According to The Source of All Truth, Wikipedia, H. Rider Haggard bet his brother that he, H. Rider, could write a novel half as good as Treasure Island, published two years before in 1883. I’m not sure he reached that lower bar. Sure, the book may have been a bestseller back in 1885, but the book really isn't even half as good as Treasure Island.
If Treasure Island was a giant leap forward in Victorian adventure novels, King Solomon's Mines was a few steps back. Following a common thread of the novels I’ve been reviewing this week, King Solomon’s Mines (KSM) is a travel/adventure book. Allan Quatermain, an English adventurer living in South Africa, is commissioned by Sir Henry Curtis and Captain Good. They want Quatermain’s help in locating Curtis’s brother, last seen hunting for the fabled diamond mines of King Solomon, the son of King David.
Here’s where the waves of my preconceived notions going into the novel broke against the hard rock of the novel itself. Before I read this book, the name Allan Quatermain held a somewhat mythical place in my imagination. I remember Richard Chamberlain playing him in some movie I never saw but, mostly, I know Quatermain as played by Sean Connery in the movie The League of Extraordinary Gentlemen. It’s Sean Friggin’ Connery so Quatermain was a bad ass. Yeah, well, not in the book. He’s almost a coward and calls himself one a couple of times. That jarred me and, frankly, started to lend itself to a general lack of interest and caring about what happened to him. Besides, the novel was written in first person so you know Quatermain lives. How dull.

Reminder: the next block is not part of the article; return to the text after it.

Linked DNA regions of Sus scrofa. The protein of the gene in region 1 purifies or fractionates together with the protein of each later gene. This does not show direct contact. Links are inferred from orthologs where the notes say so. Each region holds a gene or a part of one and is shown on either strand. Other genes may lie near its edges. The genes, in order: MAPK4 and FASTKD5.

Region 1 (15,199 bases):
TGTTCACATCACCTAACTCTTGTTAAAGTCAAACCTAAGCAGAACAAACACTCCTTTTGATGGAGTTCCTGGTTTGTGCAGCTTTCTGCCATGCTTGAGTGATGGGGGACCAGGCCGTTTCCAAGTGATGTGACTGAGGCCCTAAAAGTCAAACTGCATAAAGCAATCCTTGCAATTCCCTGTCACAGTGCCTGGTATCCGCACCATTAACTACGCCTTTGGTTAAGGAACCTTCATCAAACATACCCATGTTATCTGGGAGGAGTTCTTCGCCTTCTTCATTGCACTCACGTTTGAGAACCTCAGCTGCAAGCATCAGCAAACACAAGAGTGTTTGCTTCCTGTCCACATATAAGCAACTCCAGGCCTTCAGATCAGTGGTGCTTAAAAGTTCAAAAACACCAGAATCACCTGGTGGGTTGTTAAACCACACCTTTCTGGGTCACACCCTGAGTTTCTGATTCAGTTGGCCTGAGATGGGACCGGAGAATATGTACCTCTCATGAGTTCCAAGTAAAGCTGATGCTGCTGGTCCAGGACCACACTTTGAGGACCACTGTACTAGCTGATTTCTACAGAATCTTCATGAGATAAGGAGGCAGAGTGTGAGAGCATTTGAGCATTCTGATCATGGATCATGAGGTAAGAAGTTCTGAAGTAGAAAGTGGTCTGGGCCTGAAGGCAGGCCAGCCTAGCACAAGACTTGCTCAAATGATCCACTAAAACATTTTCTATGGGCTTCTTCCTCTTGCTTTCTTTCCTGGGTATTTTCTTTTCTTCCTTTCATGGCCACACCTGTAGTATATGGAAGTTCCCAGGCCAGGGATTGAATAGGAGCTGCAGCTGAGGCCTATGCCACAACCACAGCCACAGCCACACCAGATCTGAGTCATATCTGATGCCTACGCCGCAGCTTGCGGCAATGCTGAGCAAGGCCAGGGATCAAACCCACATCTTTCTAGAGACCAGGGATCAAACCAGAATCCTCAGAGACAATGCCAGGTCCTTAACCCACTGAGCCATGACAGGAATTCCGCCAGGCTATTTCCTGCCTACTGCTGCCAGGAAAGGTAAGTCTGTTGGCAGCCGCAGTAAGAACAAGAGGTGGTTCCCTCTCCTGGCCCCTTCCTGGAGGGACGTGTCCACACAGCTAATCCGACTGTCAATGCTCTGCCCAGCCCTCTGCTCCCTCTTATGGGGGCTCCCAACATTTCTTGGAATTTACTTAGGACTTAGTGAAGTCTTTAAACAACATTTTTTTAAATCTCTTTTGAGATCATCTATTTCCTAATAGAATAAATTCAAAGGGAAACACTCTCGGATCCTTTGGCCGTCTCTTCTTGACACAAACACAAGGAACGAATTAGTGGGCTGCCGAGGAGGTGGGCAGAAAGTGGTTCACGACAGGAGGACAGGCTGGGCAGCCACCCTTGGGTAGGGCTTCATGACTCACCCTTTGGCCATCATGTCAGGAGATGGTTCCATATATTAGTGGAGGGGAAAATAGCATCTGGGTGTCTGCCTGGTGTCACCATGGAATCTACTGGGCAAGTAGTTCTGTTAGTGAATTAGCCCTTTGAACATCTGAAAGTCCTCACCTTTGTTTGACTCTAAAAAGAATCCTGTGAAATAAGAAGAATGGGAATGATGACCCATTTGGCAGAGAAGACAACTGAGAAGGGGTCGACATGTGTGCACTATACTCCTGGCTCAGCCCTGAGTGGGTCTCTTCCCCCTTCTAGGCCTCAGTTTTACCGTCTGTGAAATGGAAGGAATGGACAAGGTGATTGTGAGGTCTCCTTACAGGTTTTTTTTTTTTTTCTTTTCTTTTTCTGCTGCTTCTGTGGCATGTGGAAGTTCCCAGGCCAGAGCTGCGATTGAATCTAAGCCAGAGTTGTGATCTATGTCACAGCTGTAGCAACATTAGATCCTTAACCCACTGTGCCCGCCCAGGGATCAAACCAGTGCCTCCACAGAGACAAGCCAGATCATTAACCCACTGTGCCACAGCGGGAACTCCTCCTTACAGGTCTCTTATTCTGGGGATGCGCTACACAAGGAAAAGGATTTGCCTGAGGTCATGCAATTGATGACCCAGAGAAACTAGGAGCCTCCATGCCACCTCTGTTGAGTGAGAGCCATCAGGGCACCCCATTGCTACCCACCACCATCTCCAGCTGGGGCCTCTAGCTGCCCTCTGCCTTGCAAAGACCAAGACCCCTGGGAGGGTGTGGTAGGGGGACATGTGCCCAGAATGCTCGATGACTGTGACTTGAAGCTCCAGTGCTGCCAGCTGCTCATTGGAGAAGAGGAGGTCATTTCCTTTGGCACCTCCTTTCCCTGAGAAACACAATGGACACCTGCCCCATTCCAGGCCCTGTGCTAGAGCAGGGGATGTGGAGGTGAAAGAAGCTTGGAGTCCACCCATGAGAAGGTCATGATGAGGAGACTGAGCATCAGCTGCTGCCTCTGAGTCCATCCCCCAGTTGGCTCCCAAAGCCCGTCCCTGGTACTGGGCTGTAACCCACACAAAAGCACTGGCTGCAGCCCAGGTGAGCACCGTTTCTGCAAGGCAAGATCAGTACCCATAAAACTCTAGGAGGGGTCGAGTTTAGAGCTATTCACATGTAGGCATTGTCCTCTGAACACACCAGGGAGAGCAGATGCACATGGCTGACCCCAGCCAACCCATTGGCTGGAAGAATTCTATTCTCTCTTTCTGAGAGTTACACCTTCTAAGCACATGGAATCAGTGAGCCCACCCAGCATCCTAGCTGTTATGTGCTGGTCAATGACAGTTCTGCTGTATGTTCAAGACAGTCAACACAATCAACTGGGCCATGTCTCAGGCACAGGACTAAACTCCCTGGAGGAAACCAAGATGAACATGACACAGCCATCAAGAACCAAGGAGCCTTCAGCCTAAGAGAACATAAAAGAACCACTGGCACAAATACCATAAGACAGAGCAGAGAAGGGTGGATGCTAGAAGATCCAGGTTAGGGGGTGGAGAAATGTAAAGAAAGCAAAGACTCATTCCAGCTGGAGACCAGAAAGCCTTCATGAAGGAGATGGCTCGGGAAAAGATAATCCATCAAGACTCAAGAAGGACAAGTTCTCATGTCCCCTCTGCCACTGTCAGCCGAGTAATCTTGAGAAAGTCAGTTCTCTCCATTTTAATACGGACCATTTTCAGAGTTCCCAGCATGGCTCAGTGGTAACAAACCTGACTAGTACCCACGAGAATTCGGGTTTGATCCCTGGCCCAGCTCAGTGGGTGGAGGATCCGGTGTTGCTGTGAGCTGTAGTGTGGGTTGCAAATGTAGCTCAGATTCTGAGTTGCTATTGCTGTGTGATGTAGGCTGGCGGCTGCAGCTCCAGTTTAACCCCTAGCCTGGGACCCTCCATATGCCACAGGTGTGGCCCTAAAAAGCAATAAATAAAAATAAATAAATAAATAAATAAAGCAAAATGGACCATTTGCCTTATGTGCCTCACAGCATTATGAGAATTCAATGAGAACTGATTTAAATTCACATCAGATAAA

The party travels north toward the desert and then nearly dies of thirst. Really? No way. Then they survive and the entire story comes to a screeching halt as Quatermain, Curtis, Good, and the African guide Umbopa, become embroiled in the inner squabbles of a lost African tribe. When I say screeching halt, I mean it. Haggard wrote something like five to seven chapters of the whites trying to help the blacks. Oh yeah, the white chauvinism is rampant in this novel, as you’d expect of a novel published during the high Victorian era. And, lo and behold, Umbopa just so happens to be the true heir to the throne. You saw that one coming, didn’t you? I’ll admit the war scenes were thrilling, filled with typical British stiff-upper-lipness (made that one up) and bravery, even for the coward Quatermain. But that couldn't overcome the boring, political parts.
The one thing KSM has going for it is an over arching story: the hunt for the mines. That’s something missing from 20,000 Leagues Under the Sea but a trait Robert Louis Stevenson does better in Treasure Island. The ultimate goal that’s achievable is what makes the chapters where the journey stops infuriating. Sure, they have to get out of their predicament but seven chapters worth? Nah.
KSM is the first of the “Lost World” novels, a mantle taken up by Edgar Rice Burroughs, Arthur Conan Doyle, Ruyard Kipling, HP Lovecraft (didn’t know that one), and Michael Crichton (in Congo). As a first novel of its kind, it’s not horrible. It’s just that many of its successors did it better.
One of the books I’m now interested in reading is the graphic novel of League of Extraordinary Gentlemen, which features Quatermain and Captain Nemo. I want to see how Alan Moore used these two characters and how, or if, he changed them.
Like 20,000 Leagues, I’m glad I’ve read King Solomon’s Mines but I’m not hankering to start in on the sequels. Anyone read them? Are they worth it?
P.S. this is your last chance to offer a prediction about my forgotten book tomorrow. The only clue you have so far is that it was published after this novel.